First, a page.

Above, Milkweed in Bloom, June 9, 2019
“The milkweed stands by the roadside, sometimes a solitary stem, but oftener two to five sustain and support one another It is a plant of dignity rather than beauty… One does not pick the Milkweed for a most excellent reason. A striking peculiarity of the plant is the abundance of milk-white sticky juice that pervades it and which pours out of the slightest wound whether this be upon stem, flower pedicel or leaf vein…”
I read a lively botanical description of Milkweed, by Harriet Keeler from her book The Wayside flowers of Summer for the 67th volume of the LibriVox Nonfiction Collection. You can listen to my recording here. You can read Keeler’s description here.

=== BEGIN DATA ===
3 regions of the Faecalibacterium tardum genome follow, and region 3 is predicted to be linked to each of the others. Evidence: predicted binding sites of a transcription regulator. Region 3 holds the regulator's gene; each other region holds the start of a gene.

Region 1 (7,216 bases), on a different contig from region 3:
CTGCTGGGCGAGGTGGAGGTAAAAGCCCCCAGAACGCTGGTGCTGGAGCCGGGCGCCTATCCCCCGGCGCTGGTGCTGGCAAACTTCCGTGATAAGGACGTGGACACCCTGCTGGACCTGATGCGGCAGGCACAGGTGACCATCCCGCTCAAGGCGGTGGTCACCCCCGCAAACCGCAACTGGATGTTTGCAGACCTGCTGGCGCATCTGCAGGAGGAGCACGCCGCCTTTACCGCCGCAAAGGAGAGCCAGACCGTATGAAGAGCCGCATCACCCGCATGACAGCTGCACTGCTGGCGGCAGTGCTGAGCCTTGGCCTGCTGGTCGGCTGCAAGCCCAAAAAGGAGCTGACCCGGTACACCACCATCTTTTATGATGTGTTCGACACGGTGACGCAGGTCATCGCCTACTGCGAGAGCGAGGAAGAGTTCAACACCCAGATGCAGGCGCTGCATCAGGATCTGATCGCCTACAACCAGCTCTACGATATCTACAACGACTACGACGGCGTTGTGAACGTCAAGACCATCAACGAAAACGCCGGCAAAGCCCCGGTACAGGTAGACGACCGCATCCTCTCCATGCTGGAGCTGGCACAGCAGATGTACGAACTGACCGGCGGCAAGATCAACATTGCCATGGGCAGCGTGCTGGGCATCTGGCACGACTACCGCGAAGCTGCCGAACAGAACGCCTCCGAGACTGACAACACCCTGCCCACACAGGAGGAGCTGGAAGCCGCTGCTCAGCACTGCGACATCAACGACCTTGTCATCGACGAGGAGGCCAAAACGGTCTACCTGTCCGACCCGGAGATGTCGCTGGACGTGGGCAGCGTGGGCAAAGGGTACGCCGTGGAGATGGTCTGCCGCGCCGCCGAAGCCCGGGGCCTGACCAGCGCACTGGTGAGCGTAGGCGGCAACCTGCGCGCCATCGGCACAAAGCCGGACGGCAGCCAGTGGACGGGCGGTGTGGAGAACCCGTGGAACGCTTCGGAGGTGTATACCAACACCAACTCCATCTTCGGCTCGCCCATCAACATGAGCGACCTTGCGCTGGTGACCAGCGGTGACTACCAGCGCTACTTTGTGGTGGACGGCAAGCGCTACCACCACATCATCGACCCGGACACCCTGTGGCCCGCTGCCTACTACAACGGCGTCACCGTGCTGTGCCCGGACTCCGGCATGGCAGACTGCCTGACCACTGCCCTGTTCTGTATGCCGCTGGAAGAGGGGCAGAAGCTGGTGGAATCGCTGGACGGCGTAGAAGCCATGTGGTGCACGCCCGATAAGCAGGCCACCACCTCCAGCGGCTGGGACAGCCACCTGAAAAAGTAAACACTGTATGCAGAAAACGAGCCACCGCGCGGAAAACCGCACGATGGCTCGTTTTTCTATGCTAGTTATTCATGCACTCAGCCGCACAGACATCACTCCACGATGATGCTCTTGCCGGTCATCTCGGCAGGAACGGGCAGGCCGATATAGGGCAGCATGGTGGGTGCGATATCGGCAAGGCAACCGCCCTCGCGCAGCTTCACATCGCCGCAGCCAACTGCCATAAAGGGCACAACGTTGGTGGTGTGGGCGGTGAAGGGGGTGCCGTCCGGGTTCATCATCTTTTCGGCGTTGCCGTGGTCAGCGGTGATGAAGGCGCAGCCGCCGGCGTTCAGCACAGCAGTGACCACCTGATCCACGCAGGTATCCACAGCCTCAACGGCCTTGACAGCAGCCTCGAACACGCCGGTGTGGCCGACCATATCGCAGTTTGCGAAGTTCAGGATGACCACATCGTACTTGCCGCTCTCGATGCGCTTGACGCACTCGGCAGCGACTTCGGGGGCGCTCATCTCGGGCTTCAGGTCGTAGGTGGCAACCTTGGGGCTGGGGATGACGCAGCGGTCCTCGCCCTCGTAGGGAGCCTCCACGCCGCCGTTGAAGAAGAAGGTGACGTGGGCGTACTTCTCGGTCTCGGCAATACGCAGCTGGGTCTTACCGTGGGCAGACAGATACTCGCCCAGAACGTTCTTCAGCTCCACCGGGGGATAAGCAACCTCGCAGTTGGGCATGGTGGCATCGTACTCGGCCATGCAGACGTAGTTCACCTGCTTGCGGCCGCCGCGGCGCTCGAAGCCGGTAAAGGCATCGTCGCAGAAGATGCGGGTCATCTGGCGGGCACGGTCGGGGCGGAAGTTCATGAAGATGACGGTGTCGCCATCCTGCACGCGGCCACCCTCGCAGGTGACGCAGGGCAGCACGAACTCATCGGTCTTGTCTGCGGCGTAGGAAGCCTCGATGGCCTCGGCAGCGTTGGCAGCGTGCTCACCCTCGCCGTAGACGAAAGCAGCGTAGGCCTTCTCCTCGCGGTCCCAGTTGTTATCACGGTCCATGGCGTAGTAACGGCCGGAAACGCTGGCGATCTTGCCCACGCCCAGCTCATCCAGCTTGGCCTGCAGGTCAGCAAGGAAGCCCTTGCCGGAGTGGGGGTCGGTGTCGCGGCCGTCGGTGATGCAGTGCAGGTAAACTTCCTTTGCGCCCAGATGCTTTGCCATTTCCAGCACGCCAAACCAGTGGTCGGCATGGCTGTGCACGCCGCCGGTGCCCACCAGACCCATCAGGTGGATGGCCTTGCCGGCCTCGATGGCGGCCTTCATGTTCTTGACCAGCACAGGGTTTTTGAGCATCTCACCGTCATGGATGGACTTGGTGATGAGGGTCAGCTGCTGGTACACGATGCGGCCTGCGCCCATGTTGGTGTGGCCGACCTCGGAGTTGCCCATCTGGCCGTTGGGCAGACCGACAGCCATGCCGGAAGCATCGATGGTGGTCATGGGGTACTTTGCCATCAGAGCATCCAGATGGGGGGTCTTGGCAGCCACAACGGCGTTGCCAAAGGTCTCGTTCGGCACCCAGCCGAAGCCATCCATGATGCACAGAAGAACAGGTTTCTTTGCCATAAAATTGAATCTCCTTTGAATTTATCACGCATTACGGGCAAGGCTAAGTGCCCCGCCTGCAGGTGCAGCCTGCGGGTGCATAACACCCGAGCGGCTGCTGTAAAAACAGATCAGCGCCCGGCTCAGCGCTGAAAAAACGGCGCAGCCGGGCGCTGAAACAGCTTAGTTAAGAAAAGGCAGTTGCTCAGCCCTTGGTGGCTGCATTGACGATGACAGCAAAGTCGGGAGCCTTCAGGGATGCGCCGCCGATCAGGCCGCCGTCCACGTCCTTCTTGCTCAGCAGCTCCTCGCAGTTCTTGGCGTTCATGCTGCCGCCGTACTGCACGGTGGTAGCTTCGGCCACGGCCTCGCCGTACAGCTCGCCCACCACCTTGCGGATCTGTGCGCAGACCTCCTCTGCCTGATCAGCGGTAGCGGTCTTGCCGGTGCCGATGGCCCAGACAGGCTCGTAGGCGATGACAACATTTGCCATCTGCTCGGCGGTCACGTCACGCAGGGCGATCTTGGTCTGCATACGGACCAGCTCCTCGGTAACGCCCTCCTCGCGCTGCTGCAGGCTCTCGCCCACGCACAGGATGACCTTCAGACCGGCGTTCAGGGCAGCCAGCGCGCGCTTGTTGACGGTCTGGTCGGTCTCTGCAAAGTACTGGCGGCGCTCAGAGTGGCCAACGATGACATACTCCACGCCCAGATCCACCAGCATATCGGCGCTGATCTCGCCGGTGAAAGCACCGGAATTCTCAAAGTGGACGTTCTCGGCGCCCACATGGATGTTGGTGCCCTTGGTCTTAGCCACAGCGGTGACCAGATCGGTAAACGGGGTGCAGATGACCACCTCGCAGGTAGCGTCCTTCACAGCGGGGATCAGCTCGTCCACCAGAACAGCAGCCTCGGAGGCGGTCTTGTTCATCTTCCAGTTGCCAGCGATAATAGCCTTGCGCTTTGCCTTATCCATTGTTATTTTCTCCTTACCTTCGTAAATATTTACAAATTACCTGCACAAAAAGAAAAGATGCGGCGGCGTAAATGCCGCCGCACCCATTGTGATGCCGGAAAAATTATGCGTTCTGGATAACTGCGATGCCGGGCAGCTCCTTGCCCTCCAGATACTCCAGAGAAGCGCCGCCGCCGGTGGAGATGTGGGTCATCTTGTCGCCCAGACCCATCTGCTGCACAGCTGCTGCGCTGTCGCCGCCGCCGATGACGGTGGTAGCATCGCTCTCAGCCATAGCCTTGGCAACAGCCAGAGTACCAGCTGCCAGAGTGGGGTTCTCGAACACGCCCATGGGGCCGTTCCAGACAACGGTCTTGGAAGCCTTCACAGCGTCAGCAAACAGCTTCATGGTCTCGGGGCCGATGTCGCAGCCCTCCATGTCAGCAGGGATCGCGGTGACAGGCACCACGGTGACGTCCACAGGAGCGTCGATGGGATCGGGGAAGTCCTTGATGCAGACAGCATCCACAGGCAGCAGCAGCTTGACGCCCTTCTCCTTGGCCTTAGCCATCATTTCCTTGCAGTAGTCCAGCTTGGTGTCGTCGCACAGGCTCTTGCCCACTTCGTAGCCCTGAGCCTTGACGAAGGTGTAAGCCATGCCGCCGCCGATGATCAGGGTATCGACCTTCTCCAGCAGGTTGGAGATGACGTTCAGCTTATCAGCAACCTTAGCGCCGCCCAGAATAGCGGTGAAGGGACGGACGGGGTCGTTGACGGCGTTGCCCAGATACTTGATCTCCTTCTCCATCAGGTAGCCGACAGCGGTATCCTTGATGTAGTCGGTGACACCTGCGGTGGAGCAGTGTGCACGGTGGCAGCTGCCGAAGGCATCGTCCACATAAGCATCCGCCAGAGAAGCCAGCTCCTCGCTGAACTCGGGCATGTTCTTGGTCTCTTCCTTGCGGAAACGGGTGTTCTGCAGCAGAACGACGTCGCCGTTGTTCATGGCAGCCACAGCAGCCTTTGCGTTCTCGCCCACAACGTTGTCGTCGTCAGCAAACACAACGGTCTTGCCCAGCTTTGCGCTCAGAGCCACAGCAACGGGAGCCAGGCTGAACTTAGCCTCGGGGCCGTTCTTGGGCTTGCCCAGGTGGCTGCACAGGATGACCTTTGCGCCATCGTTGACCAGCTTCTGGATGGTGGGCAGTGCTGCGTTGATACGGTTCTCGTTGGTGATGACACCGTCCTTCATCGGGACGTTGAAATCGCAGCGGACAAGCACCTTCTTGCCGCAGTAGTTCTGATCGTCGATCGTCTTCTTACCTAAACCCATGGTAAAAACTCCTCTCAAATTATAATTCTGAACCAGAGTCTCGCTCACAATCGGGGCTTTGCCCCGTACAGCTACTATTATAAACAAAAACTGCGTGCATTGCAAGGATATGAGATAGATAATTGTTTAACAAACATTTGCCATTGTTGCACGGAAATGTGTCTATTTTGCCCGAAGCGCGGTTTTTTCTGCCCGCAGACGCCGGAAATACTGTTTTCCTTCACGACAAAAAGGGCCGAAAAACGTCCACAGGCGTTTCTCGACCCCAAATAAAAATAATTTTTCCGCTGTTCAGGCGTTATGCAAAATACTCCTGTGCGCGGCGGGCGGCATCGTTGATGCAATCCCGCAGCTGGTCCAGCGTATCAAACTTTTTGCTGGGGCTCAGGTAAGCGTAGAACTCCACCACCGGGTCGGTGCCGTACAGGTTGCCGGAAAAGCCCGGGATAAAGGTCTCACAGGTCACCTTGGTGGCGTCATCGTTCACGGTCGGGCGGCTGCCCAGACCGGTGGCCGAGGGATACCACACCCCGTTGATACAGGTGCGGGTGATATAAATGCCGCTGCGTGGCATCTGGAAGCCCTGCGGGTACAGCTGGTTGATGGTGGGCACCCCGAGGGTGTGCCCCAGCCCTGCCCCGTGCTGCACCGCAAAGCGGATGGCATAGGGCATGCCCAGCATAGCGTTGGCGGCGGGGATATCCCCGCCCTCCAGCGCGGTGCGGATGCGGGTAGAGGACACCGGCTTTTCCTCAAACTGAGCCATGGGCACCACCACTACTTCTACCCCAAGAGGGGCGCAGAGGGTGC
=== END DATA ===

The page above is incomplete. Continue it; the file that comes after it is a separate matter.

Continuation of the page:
Keeler writes that the milkweed blossom “is of peculiar construction” with a circle of “five hooded cups, nectaries, with an incurved horn in each.” You can see what she is describing in this close-up photo of a cluster of Milkweed flowers.
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